So we asked the experts about the best way to make Vin Chaud. Follow these rules and recipes for a perfect mugful of hot, spiced wine once the weather cools down.
Cheap Wine Is Best
Originally created as a way to add appeal to cheap wine, Vin Chaud is best made with “inexpensive, soft, herby French reds,” says Matt Deller, master of wine and chief wine officer at Wine Access. He recommends a Cotes du Rhone or something from Provence or Languedoc Roussillon, noting that bottles should cost around $15-25 and no higher. “Splurging on expensive wine for Vin Chaud would be a waste,” Deller says. “The spices and the boiling interfere with the subtle flavors and structure.” Keep your fancy Burgundies at 60-65 degrees and heat up the cheaper stuff.
The Wine Doesn’t Have to Be French
You may be making a French recipe, but winemaker Youmna Asseily of Chateau Biac in Cadillac, Côtes de Bordeaux, notes that the wine you use in Vin Chaud can originate from any region (though she “highly recommends” French wine, because of course). Asseily is a big fan of Merlot because it’s “so aromatic and charming— perfect for Vin Chaud.”
Watch the Heat
As anyone who’s forgotten to chill a bottle of white or left a bottle of red on a hot stove knows, temperature matters. “Cooking” your wine can make it very acidic, Asseily says, noting this is a common problem among Vin Chaud novices. To keep your Vin Chaud from offensive acidity, Deller recommends warming the wine slowly, aiming for a finished temperature of 120-130 degrees Fahrenheit. “Vin Chaud should be pleasantly warm. There’s nothing worse than tepid Vin Chaud,” Deller says. Be patient with the slow warming process. Don’t boil the wine down to jam in a rush to heat the drink.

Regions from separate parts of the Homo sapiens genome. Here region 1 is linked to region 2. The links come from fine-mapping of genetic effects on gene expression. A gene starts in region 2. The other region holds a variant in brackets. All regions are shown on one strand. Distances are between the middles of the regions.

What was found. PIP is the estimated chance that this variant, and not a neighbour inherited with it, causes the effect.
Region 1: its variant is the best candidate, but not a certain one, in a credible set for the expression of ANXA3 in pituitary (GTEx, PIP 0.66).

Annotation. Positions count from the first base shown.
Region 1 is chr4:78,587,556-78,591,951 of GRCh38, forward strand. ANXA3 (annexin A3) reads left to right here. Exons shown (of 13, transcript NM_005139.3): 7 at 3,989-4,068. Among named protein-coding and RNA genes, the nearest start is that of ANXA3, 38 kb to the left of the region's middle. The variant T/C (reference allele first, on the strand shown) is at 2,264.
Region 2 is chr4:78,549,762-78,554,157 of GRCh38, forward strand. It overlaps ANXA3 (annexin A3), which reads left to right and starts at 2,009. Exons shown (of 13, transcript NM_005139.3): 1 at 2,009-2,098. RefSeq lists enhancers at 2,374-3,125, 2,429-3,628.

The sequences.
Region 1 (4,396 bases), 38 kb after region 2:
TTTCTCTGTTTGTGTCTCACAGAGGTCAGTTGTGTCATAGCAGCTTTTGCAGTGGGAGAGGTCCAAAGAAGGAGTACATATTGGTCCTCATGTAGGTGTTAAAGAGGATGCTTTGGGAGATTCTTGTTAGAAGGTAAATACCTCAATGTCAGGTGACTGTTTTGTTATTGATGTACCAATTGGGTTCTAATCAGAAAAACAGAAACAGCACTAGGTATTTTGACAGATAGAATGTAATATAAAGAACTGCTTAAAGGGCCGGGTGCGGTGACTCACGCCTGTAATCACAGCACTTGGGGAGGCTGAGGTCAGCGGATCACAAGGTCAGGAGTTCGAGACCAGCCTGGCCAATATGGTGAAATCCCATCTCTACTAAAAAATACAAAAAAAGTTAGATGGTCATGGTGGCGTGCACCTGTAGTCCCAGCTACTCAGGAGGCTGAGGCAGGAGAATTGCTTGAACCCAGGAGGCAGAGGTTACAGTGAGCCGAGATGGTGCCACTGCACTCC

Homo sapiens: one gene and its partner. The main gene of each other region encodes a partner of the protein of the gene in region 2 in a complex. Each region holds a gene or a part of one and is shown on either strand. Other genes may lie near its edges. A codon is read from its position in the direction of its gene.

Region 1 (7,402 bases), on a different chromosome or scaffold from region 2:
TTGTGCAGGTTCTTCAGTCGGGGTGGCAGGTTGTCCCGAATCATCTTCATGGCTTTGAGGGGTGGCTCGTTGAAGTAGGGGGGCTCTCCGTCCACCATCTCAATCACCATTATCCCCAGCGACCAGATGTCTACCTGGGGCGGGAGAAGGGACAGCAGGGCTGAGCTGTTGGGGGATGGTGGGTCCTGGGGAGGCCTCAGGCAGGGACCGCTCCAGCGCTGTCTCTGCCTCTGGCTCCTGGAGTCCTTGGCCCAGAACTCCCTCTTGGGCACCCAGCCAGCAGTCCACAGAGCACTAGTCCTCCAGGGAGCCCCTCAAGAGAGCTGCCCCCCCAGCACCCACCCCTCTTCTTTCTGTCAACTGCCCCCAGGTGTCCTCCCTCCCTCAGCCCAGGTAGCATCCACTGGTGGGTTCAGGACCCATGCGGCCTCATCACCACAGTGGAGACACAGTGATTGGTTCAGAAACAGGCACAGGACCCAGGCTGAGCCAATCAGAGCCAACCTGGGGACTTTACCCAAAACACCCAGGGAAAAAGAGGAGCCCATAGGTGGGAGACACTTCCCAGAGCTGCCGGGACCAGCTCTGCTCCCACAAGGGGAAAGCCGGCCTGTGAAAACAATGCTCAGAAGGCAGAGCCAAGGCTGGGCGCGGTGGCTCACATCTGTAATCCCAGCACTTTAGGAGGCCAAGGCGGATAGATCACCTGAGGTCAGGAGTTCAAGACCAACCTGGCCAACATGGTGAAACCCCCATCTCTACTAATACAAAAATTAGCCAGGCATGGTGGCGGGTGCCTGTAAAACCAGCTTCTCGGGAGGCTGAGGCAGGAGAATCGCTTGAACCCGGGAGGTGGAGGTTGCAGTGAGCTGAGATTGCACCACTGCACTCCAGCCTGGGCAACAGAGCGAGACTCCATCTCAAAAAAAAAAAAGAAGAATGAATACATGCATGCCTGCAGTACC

Be Frugal with Your Spices
While some mulled wines are designed to tickle your tongue with anise and cloves, Vin Chaud should go down easily and not make you feel like you need a chaser to get all that spiciness out of your throat. To keep from over-spicing, Deller recommends using “tiny amounts of a greater variety of different spices for complexity.” If cinnamon and orange don’t quite do it for you, Deller suggests adding a sprinkle of nutmeg, cloves or ginger, and “ideally, a splash of nice Cognac.”
Don’t Leave Any Leftovers
Good for you for not chugging down that entire bottle of Vin Chaud in an oversized mug, but these recipes are a one and done situation. “Reheating mulled wine is not a great idea,” Deller says. Heating breaks down many of wine’s natural preservatives, so you’re going to want to drink your Vin Chaud within a few hours of making the warm drink—or, even better, within a few minutes.
Here, three fantastic recipes for Vin Chaud to make at home.